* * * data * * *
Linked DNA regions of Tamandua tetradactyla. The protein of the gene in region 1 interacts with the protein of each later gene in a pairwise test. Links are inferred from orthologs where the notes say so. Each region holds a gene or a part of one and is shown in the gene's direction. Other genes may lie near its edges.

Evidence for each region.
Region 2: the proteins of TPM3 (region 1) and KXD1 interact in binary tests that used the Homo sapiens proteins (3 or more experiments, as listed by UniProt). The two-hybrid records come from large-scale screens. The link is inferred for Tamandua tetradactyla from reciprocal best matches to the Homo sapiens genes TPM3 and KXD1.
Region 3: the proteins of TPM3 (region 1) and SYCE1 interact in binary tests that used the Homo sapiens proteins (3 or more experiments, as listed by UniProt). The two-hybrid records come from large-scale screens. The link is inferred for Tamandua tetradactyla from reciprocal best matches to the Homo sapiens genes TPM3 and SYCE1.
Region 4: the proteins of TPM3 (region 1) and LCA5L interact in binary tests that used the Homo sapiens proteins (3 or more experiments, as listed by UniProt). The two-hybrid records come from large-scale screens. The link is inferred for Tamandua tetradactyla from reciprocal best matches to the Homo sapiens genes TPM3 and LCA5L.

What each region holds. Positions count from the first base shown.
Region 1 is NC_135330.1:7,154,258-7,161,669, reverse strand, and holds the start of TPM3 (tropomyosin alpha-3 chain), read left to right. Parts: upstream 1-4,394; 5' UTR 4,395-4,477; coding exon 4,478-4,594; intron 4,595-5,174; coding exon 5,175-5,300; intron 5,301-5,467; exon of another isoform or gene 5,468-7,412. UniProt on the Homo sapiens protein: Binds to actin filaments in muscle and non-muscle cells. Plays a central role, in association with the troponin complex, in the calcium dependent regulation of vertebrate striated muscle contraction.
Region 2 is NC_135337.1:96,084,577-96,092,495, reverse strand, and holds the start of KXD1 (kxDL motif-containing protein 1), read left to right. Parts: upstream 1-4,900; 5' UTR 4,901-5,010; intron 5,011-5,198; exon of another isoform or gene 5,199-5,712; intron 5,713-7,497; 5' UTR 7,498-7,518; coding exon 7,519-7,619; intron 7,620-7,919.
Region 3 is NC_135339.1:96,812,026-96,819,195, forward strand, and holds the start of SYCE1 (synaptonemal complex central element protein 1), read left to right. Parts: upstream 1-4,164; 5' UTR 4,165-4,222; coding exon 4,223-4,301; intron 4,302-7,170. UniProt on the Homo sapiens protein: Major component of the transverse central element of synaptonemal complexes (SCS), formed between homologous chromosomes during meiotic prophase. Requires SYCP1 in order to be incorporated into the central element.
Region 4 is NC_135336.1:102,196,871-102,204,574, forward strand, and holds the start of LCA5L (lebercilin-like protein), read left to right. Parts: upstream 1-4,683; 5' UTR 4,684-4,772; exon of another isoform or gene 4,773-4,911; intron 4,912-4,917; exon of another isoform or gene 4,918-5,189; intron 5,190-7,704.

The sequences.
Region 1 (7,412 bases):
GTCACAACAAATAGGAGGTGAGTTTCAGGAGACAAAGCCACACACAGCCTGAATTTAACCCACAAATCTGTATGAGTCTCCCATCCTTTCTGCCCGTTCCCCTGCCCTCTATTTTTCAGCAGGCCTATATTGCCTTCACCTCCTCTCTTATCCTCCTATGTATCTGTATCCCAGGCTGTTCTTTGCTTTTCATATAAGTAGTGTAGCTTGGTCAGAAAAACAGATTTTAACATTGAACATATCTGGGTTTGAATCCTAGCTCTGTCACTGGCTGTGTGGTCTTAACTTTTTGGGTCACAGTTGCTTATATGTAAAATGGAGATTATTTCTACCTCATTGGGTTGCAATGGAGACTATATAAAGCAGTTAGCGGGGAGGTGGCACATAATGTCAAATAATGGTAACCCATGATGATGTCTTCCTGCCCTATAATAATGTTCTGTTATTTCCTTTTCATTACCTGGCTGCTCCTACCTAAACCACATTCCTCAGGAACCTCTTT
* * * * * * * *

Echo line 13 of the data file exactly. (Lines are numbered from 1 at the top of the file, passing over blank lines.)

GTCACAACAAATAGGAGGTGAGTTTCAGGAGACAAAGCCACACACAGCCTGAATTTAACCCACAAATCTGTATGAGTCTCCCATCCTTTCTGCCCGTTCCCCTGCCCTCTATTTTTCAGCAGGCCTATATTGCCTTCACCTCCTCTCTTATCCTCCTATGTATCTGTATCCCAGGCTGTTCTTTGCTTTTCATATAAGTAGTGTAGCTTGGTCAGAAAAACAGATTTTAACATTGAACATATCTGGGTTTGAATCCTAGCTCTGTCACTGGCTGTGTGGTCTTAACTTTTTGGGTCACAGTTGCTTATATGTAAAATGGAGATTATTTCTACCTCATTGGGTTGCAATGGAGACTATATAAAGCAGTTAGCGGGGAGGTGGCACATAATGTCAAATAATGGTAACCCATGATGATGTCTTCCTGCCCTATAATAATGTTCTGTTATTTCCTTTTCATTACCTGGCTGCTCCTACCTAAACCACATTCCTCAGGAACCTCTTT